Mountain mama to three great kids and one great grown-up

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#4 of 7 Old 05-05-2013, 12:27 PM
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Originally Posted by moominmamma View Post

It sounds like you've been doing fine so far. Kids are little learning machines. You don't need to "stimulate" them: the world around them fires up their curiosities, and they ask questions, they explore and learn. 


This has been my experience too. My son started reading on his own without any trouble-- I always read to him a lot (and still do) and we have a house full of books (because that's just me), but other than that I didn't do anything to teach him to read. I see the same thing happening with other areas of learning-- writing, spelling, math... He isn't necessarily learning things in the same order or on the same schedule as schooled kids but he's learning all the time. Curiosity is a great thing.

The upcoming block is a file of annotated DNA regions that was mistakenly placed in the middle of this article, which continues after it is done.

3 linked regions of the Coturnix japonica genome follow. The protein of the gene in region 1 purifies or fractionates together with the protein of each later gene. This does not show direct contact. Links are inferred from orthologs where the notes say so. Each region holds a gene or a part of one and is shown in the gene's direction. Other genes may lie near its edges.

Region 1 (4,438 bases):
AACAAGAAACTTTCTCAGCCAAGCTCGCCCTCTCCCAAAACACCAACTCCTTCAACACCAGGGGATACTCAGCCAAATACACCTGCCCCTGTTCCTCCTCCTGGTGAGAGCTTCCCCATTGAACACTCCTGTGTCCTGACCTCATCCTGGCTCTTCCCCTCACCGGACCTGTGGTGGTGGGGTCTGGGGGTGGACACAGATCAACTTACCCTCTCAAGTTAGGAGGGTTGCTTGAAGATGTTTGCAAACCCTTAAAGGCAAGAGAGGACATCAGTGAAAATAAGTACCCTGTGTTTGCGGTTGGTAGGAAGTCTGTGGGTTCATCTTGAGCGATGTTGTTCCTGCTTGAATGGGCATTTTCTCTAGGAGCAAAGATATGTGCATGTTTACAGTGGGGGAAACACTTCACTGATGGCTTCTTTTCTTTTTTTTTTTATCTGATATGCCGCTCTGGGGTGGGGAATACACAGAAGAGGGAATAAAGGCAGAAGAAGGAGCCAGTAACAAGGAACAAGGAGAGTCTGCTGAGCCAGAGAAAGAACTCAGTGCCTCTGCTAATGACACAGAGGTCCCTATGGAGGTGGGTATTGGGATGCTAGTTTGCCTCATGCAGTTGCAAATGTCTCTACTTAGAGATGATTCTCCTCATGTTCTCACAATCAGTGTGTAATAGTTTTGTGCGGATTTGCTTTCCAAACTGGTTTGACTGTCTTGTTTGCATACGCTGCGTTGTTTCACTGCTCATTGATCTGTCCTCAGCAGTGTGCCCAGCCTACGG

As far as active play, yeah-- it is hard to keep up with a 3 year old and I can't imagine doing it pregnant and with a toddler along! Mine is an only child and kept me plenty busy... Are there other kids around that she can play with sometimes to give you a break? When my son was 2-3ish we had a group of kids and moms that met up twice a week, taking turns to host, and the kids would play and we'd get to drink coffee and chat. It gave me some adult company and gave my son some fun play times with different toys and in different sandboxes ;). 

Writing, reading, unschooling. 

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#5 of 7 Old 05-05-2013, 02:50 PM - Thread Starter